He believes that there is a path back to the Fed’s target of 2% inflation, with moderate growth and full employment.

However, the economy faces a tough few months while the Central Bank uses all the tools at its disposal.

Powell repeated part of the speech he used when testifying in Congress that the Fed can only affect one part of the economy, that being demand, while supply issues mean that higher rates won’t bring down the cost of a gallon of fuel or the rising cost of basic foodstuffs in shops.

It remains the base case of most economists that the U.S. will skirt the edges of a recession but will probably be able to post growth, albeit not particularly impressive, for the rest of the year.

Powell also commented on the strength of the dollar, which he rarely does. He acknowledged that a strengthening Greenback is marginally anti-inflationary, but it doesn’t form part of the Fed’s current strategy.

The dollar index rose again yesterday. It reached a high of 105.15 and closed at 105.10. With the June employment report not due for another week, the market will remain reactive to comments made by Central bankers and politicians.

EUR – ECB Head may implement tools at July meeting

In a change to her recent persona, it appears that Christine Lagarde may be about to become more hawkish of inflation.

She appears to have accepted that the fight against rising inflation needs to be fought without hesitation or distraction.

For the next few months at least, the ECB will concentrate on its efforts to bring rising prices back into line.

This will be music to the ears of the frugal five, which despite losing the cheerleader in chief, Jens Weidmann, remain committed to lowering inflation.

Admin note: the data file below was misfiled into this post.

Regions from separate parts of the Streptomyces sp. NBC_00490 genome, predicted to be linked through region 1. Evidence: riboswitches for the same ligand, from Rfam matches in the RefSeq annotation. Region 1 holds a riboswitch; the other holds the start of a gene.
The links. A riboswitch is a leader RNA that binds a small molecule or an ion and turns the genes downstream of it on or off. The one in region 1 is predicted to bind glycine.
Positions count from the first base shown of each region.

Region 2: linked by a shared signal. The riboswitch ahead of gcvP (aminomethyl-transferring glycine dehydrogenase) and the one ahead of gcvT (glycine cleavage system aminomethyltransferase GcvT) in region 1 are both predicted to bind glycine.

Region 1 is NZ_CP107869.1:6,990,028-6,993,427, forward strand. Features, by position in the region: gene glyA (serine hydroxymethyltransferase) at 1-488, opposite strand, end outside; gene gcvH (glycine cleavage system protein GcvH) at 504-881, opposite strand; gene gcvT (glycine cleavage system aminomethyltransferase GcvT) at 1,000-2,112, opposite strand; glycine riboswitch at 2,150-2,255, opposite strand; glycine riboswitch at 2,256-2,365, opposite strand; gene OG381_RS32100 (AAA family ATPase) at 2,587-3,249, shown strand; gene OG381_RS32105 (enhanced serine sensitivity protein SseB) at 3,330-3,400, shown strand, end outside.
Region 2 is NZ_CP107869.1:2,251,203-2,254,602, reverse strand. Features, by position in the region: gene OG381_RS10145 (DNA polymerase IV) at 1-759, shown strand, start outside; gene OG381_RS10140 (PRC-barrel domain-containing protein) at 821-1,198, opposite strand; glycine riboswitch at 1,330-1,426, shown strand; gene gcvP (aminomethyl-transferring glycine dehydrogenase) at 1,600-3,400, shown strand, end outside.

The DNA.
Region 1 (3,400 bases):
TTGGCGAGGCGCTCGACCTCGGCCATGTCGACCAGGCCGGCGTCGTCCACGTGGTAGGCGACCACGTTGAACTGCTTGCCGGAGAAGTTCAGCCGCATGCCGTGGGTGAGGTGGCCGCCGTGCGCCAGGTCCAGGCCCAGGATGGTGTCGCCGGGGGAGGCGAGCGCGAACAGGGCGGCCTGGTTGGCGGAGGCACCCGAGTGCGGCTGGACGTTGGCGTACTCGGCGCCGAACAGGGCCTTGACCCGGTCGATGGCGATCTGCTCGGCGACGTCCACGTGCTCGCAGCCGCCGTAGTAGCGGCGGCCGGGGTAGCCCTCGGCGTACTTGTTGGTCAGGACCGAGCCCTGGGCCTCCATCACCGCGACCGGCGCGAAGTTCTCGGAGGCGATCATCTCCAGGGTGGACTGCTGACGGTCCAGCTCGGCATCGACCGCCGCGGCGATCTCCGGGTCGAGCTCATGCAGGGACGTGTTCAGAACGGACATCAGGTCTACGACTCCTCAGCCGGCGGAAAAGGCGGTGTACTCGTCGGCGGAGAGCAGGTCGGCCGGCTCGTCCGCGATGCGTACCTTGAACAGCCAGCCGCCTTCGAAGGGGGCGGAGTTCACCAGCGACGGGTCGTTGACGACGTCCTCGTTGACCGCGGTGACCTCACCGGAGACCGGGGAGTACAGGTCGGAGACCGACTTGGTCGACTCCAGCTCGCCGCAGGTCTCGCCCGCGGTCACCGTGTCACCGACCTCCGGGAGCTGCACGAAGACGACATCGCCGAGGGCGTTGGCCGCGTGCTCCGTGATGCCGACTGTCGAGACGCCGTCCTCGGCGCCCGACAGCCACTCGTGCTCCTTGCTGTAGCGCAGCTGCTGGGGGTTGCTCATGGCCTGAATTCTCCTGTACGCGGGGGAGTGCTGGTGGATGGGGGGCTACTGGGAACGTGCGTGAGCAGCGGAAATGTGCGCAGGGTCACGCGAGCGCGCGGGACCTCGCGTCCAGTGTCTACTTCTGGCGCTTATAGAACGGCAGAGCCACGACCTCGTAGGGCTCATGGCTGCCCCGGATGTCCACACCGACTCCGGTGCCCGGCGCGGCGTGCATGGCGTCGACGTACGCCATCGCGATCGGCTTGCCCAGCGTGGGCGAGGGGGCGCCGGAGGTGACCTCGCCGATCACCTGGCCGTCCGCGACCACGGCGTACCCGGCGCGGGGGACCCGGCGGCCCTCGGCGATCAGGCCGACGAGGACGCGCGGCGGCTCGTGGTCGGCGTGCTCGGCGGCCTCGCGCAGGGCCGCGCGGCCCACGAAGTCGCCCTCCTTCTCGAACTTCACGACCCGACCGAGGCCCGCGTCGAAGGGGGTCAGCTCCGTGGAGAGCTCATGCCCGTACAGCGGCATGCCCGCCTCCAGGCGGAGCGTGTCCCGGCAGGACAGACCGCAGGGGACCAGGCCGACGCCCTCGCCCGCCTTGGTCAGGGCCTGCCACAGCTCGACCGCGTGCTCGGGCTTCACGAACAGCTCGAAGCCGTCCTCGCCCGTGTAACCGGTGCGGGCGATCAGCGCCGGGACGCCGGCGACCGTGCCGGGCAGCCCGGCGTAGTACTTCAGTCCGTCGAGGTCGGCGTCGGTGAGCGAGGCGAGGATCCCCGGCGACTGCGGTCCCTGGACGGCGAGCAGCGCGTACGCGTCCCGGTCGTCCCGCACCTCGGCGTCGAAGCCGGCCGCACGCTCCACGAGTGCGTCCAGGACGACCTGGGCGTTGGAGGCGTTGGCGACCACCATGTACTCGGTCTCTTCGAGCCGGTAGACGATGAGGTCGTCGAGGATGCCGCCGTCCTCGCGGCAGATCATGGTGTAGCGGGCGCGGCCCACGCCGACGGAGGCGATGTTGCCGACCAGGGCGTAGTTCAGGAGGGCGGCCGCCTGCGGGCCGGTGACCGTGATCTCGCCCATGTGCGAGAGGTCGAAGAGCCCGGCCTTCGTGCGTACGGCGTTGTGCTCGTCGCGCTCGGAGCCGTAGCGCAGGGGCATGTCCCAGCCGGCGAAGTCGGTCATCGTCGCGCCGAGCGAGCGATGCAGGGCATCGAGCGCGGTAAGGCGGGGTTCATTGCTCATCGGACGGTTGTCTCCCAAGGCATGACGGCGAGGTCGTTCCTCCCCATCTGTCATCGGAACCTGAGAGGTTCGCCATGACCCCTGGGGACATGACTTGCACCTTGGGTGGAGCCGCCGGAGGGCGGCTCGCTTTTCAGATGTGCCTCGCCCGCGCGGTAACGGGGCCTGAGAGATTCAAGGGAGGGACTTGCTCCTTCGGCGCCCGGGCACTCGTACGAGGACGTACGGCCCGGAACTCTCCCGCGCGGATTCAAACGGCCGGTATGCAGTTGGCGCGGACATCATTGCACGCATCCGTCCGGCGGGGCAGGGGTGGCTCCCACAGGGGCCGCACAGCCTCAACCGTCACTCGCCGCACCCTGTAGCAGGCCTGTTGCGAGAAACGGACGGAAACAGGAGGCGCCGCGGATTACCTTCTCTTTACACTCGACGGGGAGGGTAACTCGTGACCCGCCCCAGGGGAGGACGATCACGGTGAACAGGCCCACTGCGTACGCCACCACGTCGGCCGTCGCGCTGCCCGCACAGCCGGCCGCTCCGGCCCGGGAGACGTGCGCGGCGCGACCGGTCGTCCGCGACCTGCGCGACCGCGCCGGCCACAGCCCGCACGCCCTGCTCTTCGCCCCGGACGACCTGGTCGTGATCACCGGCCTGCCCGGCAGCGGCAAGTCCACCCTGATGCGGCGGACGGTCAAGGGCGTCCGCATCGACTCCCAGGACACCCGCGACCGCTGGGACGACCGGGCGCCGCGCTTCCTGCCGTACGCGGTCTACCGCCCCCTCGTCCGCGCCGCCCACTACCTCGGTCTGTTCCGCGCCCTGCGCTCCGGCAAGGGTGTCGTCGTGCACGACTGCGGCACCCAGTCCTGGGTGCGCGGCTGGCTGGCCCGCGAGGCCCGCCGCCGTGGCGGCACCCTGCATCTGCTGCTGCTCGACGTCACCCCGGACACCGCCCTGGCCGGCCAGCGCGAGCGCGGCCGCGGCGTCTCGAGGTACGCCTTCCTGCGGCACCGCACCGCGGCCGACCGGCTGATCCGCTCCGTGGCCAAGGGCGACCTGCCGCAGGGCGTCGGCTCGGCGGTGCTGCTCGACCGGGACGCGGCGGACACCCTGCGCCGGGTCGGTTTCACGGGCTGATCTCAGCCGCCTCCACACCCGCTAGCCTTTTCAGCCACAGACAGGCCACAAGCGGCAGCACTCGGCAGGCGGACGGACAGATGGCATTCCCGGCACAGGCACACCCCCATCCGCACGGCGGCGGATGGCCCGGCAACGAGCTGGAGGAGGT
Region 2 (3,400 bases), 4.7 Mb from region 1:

Lagarde will have listened intently to the speech made yesterday by Jerome Powell, along with recent comments regarding what Central banks can and cannot affect.

Lagarde also spoke yesterday of the need to fight the fragmentation that is beginning to take hold in the spreads expected to be paid by the more indebted nations of the Eurozone.

She expects to gain approval at the July meeting of the ECB’s Governing Council to implement the plans, which can hardly be called a tool, to reinvest the proceeds of maturing Government Bonds more strategically to try to create a levelling up of spreads.

This will almost provide a backstop to the bond market, which traders are almost bound to challenge.

Data for consumer confidence was released yesterday, and it confirmed the preliminary release as it remained unchanged at -23.8. It is hard to celebrate that at such a level it is beginning to level off, since at over -20 the numbers are truly appalling and reflect well the current issues facing the Eurozone.

The single currency fell back below the 1.05 level yesterday, reaching a low of 1.0435 and closed at 1.0443.

Have a great day!
About Alan Hill

Alan has been involved in the FX market for more than 25 years and brings a wealth of experience to his content. His knowledge has been gained while trading through some of the most volatile periods of recent history. His commentary relies on an understanding of past events and how they will affect future market performance.”